As the COVID-19 outbreak in Oregon continues to impact the local restaurant market, stories are popping up across the city, from food cart owners giving away free meals to chefs starting Instagram cooking classes. In this new version of AM Intel, we dive into different ways the state’s food service industry has been responding to the global pandemic. For more COVID-19 stories, check out our larger story stream.
As some business owners feel increasingly frustrated with the state’s coronavirus-related restrictions, protest-openings have emerged around the state. Pappy’s Greasy Spoon, a Canby diner, welcomed dine-in customers this weekend in direct defiance of the onsite consumption ban this weekend, saying “to-go meals were not cutting it.” Police arrived at the diner, and the owner agreed to stick to takeout from then on.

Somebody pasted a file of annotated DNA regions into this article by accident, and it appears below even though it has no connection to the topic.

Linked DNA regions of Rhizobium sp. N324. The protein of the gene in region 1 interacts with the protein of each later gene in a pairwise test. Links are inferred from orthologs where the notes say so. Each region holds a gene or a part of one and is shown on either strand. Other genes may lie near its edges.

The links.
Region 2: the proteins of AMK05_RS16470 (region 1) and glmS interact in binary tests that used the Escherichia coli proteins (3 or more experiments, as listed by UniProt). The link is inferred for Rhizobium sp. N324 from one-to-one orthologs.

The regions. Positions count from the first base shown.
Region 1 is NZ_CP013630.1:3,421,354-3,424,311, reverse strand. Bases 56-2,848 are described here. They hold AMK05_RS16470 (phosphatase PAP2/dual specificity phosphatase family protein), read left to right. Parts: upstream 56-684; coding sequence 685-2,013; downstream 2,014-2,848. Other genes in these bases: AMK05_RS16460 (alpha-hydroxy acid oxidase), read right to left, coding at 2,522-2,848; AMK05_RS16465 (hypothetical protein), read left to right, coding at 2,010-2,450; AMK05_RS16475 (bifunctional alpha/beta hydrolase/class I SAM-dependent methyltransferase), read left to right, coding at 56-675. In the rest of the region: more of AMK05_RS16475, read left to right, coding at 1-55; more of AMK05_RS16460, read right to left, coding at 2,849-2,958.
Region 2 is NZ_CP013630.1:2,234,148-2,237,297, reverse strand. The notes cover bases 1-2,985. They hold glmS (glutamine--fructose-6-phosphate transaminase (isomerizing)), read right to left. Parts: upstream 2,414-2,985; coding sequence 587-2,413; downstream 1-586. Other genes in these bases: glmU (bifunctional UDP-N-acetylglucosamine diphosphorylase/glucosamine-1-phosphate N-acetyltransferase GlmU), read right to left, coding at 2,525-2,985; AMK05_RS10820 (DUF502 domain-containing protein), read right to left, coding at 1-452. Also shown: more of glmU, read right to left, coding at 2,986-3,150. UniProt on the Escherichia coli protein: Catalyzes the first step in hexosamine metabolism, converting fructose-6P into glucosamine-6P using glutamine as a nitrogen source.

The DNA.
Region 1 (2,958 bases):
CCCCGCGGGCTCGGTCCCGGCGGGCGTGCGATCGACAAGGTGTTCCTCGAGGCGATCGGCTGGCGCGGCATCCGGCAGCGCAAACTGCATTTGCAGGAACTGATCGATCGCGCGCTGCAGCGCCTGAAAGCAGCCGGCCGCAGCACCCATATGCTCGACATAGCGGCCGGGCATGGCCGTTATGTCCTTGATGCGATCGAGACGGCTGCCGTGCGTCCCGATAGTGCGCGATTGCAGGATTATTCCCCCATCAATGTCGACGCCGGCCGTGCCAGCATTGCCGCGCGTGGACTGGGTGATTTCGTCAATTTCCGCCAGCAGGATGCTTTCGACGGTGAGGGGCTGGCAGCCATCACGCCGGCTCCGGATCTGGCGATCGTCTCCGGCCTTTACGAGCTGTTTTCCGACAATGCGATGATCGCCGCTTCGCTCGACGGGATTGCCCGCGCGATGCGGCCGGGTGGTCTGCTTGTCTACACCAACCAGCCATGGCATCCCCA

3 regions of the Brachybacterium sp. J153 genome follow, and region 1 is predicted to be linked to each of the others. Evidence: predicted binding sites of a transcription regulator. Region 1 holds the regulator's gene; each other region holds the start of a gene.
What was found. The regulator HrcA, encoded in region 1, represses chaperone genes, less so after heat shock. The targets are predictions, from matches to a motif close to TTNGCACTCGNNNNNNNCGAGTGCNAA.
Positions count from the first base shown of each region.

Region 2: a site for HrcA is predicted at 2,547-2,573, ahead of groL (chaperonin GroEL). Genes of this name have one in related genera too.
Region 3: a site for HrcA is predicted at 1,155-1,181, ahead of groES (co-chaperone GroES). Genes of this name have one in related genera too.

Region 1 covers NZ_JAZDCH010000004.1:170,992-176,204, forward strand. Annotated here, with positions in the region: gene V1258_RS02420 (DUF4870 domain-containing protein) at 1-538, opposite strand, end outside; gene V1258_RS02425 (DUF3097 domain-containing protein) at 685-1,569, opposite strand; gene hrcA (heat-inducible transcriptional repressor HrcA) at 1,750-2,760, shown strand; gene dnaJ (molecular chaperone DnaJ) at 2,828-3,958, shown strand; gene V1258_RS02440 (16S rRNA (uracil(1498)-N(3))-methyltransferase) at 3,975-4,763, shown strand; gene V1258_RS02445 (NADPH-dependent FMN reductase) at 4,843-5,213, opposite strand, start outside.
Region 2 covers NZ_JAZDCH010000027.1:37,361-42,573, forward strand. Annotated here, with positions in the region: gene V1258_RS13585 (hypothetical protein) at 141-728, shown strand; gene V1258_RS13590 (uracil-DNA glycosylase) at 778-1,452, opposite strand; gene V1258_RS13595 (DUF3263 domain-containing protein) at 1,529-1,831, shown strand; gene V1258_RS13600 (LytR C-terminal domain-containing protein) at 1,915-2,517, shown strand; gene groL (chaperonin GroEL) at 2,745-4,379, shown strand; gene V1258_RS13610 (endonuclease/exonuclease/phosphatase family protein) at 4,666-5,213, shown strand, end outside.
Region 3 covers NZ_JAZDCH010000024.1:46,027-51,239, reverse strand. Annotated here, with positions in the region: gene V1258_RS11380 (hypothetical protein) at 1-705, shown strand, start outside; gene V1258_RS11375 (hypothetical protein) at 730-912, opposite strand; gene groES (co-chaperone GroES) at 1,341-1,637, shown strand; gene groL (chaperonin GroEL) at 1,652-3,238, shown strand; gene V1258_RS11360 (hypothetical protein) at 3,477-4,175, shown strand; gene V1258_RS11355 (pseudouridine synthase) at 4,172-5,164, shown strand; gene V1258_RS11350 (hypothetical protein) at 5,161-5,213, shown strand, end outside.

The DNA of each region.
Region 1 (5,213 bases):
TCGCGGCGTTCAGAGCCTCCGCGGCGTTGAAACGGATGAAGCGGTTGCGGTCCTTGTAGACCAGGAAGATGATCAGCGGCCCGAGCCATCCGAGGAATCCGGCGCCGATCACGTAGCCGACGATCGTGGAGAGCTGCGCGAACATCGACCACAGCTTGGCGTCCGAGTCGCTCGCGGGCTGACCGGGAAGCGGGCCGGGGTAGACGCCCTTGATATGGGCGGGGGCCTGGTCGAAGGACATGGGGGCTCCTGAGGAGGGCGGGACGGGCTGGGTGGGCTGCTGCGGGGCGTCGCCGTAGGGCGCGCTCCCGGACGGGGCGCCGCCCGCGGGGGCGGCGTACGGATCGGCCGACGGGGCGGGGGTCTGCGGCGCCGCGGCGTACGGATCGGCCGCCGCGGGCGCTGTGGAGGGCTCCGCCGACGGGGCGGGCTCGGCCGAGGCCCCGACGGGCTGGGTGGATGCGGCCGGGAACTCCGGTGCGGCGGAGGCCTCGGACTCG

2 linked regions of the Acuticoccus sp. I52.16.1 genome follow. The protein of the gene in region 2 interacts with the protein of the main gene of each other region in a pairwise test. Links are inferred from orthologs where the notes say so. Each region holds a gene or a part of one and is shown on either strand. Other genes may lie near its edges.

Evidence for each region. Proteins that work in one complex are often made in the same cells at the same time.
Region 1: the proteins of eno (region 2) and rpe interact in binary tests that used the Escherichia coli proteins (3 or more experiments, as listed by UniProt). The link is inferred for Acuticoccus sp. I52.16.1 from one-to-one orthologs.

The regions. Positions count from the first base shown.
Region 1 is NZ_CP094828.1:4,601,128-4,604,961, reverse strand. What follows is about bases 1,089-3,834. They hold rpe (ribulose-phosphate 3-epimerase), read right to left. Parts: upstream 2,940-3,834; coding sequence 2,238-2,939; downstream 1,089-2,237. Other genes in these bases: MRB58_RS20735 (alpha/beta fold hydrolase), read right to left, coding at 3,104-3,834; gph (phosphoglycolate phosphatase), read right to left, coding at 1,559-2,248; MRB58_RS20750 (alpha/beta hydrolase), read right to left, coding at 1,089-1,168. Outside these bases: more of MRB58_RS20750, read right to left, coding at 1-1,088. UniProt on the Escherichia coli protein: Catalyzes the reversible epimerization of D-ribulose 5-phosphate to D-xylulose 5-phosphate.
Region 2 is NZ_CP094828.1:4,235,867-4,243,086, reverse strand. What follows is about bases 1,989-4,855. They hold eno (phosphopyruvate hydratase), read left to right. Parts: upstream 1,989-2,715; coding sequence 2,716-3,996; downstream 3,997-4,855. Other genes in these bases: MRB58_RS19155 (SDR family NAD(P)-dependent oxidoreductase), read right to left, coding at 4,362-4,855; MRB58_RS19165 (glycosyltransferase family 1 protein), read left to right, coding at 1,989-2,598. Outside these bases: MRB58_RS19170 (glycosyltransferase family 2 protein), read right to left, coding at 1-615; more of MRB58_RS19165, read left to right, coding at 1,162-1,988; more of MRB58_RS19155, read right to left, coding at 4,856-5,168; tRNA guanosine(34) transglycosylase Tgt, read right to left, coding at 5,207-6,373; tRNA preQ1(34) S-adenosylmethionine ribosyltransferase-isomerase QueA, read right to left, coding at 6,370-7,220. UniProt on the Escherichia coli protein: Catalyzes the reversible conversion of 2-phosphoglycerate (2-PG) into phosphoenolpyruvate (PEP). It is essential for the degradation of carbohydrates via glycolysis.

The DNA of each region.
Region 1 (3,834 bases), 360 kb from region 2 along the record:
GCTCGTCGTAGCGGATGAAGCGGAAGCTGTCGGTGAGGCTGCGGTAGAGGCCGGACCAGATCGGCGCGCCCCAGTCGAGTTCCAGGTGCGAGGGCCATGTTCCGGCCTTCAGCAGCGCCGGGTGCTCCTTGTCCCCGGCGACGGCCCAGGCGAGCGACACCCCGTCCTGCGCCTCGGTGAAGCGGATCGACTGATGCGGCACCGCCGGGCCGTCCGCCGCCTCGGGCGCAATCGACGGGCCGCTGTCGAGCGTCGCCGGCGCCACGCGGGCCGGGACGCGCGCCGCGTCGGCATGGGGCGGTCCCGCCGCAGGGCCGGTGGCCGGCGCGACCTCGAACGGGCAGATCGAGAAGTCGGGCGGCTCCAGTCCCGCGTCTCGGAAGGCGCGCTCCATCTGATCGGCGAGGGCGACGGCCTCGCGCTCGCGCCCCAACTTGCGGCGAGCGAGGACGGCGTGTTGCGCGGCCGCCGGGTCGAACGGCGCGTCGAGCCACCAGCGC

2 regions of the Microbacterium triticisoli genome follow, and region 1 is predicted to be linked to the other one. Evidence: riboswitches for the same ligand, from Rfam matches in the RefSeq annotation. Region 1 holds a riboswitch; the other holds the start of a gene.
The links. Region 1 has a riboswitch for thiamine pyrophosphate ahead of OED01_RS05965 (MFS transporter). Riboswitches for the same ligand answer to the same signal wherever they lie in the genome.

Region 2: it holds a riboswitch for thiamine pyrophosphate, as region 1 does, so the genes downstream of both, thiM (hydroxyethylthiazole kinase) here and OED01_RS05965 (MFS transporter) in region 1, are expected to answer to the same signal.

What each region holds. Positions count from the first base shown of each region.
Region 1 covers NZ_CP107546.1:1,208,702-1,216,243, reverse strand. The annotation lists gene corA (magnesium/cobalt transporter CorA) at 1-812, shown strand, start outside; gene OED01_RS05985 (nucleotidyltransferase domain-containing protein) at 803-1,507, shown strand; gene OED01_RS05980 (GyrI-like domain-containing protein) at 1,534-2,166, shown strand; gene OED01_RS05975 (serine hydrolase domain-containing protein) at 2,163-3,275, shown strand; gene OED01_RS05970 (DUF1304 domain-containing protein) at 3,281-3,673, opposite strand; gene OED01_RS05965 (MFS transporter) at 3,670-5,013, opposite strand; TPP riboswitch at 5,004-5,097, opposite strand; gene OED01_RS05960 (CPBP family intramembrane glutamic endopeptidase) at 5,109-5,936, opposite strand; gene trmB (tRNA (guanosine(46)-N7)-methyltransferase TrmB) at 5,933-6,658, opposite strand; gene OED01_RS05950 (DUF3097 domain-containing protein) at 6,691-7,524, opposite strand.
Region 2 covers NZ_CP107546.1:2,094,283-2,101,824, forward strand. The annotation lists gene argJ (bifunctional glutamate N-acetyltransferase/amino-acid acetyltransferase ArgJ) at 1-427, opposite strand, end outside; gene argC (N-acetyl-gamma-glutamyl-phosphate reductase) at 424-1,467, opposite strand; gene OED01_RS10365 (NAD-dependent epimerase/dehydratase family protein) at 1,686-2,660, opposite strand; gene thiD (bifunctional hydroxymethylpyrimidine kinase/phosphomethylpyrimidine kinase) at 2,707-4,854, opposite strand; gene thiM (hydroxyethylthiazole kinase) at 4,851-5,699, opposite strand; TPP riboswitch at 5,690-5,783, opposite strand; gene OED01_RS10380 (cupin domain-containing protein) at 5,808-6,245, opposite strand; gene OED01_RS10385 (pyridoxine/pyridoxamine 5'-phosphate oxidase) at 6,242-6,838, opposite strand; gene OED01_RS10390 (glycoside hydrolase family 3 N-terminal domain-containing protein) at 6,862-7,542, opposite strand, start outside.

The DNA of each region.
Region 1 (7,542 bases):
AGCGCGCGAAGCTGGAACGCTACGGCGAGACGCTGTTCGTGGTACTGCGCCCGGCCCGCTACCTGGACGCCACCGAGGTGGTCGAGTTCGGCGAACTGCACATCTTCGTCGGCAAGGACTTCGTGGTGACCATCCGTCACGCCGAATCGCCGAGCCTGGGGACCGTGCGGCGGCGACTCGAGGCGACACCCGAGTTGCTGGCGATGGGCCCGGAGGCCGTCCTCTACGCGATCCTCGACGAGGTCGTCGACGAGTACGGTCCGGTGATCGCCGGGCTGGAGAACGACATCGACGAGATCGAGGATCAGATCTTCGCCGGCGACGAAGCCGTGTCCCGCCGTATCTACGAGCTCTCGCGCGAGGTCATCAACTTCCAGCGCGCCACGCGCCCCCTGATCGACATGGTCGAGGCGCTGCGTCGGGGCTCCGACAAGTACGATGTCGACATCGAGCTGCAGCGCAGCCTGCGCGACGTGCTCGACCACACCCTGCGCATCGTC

This isn’t the first time the state has cracked down on a food business for serving customers: In Cave Junction, the Oregon Liquor Control Commission says the Sportsman Tavern continued to serve customers after the shutdown. However, the owner of the Sportsman denies that the bar served customers unlawfully. Pappy’s Greasy Spoon owner Mike Merrill was fully aware of the prohibition and didn’t deny that he was serving customers; in fact, when police arrived, customers were still in the restaurant, eating. [Canby Now]
In Other News...
Fred Meyer is making COVID-19 testing free for its frontline workers with symptoms or medical need. However, the local grocery worker union — while grateful for the new testing policy — is still fighting for stricter social distancing rules. [KPTV]